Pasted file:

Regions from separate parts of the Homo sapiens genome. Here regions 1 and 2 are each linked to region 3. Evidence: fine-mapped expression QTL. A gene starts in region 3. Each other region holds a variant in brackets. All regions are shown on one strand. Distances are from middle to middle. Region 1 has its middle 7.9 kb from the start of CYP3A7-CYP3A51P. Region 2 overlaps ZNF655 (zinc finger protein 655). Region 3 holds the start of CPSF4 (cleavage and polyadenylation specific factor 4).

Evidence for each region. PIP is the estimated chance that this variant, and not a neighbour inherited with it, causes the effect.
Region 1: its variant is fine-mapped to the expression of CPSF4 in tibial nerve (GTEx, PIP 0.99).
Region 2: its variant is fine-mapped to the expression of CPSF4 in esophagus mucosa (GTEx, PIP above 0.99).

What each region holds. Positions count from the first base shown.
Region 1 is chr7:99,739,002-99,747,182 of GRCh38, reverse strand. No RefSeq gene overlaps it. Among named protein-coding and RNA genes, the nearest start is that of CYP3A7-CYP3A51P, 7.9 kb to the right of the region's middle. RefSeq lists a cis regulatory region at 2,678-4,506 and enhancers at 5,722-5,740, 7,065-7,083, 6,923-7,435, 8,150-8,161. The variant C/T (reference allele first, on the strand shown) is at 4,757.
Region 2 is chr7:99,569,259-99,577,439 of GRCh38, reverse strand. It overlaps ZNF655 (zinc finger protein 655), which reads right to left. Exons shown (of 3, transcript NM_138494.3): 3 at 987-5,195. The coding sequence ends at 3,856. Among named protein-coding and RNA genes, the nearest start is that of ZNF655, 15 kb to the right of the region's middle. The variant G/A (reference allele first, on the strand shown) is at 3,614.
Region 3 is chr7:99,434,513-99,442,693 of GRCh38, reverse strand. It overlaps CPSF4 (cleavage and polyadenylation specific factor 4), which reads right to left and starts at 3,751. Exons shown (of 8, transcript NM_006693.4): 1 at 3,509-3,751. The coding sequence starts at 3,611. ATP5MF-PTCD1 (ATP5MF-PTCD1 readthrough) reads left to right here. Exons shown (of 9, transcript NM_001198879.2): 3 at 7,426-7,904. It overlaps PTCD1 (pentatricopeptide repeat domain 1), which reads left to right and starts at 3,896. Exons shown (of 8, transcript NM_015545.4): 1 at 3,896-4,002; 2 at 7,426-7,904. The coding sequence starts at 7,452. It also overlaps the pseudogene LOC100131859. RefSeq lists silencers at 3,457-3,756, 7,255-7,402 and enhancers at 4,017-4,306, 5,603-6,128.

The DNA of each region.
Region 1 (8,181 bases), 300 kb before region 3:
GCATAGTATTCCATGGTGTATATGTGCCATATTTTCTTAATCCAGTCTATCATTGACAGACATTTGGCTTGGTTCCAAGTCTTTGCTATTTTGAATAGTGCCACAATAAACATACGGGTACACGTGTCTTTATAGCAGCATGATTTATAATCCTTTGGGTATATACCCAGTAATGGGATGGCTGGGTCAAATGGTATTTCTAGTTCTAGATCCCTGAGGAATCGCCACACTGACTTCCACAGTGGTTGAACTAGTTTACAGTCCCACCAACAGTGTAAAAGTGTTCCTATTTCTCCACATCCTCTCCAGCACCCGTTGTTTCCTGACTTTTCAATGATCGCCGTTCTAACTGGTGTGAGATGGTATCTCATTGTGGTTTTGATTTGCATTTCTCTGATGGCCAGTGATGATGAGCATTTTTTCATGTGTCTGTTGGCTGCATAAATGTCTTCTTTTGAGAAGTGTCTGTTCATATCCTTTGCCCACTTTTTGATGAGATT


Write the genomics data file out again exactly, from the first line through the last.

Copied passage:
Regions from separate parts of the Homo sapiens genome. Here regions 1 and 2 are each linked to region 3. Evidence: fine-mapped expression QTL. A gene starts in region 3. Each other region holds a variant in brackets. All regions are shown on one strand. Distances are from middle to middle. Region 1 has its middle 7.9 kb from the start of CYP3A7-CYP3A51P. Region 2 overlaps ZNF655 (zinc finger protein 655). Region 3 holds the start of CPSF4 (cleavage and polyadenylation specific factor 4).

Evidence for each region. PIP is the estimated chance that this variant, and not a neighbour inherited with it, causes the effect.
Region 1: its variant is fine-mapped to the expression of CPSF4 in tibial nerve (GTEx, PIP 0.99).
Region 2: its variant is fine-mapped to the expression of CPSF4 in esophagus mucosa (GTEx, PIP above 0.99).

What each region holds. Positions count from the first base shown.
Region 1 is chr7:99,739,002-99,747,182 of GRCh38, reverse strand. No RefSeq gene overlaps it. Among named protein-coding and RNA genes, the nearest start is that of CYP3A7-CYP3A51P, 7.9 kb to the right of the region's middle. RefSeq lists a cis regulatory region at 2,678-4,506 and enhancers at 5,722-5,740, 7,065-7,083, 6,923-7,435, 8,150-8,161. The variant C/T (reference allele first, on the strand shown) is at 4,757.
Region 2 is chr7:99,569,259-99,577,439 of GRCh38, reverse strand. It overlaps ZNF655 (zinc finger protein 655), which reads right to left. Exons shown (of 3, transcript NM_138494.3): 3 at 987-5,195. The coding sequence ends at 3,856. Among named protein-coding and RNA genes, the nearest start is that of ZNF655, 15 kb to the right of the region's middle. The variant G/A (reference allele first, on the strand shown) is at 3,614.
Region 3 is chr7:99,434,513-99,442,693 of GRCh38, reverse strand. It overlaps CPSF4 (cleavage and polyadenylation specific factor 4), which reads right to left and starts at 3,751. Exons shown (of 8, transcript NM_006693.4): 1 at 3,509-3,751. The coding sequence starts at 3,611. ATP5MF-PTCD1 (ATP5MF-PTCD1 readthrough) reads left to right here. Exons shown (of 9, transcript NM_001198879.2): 3 at 7,426-7,904. It overlaps PTCD1 (pentatricopeptide repeat domain 1), which reads left to right and starts at 3,896. Exons shown (of 8, transcript NM_015545.4): 1 at 3,896-4,002; 2 at 7,426-7,904. The coding sequence starts at 7,452. It also overlaps the pseudogene LOC100131859. RefSeq lists silencers at 3,457-3,756, 7,255-7,402 and enhancers at 4,017-4,306, 5,603-6,128.

The DNA of each region.
Region 1 (8,181 bases), 300 kb before region 3:
GCATAGTATTCCATGGTGTATATGTGCCATATTTTCTTAATCCAGTCTATCATTGACAGACATTTGGCTTGGTTCCAAGTCTTTGCTATTTTGAATAGTGCCACAATAAACATACGGGTACACGTGTCTTTATAGCAGCATGATTTATAATCCTTTGGGTATATACCCAGTAATGGGATGGCTGGGTCAAATGGTATTTCTAGTTCTAGATCCCTGAGGAATCGCCACACTGACTTCCACAGTGGTTGAACTAGTTTACAGTCCCACCAACAGTGTAAAAGTGTTCCTATTTCTCCACATCCTCTCCAGCACCCGTTGTTTCCTGACTTTTCAATGATCGCCGTTCTAACTGGTGTGAGATGGTATCTCATTGTGGTTTTGATTTGCATTTCTCTGATGGCCAGTGATGATGAGCATTTTTTCATGTGTCTGTTGGCTGCATAAATGTCTTCTTTTGAGAAGTGTCTGTTCATATCCTTTGCCCACTTTTTGATGAGATT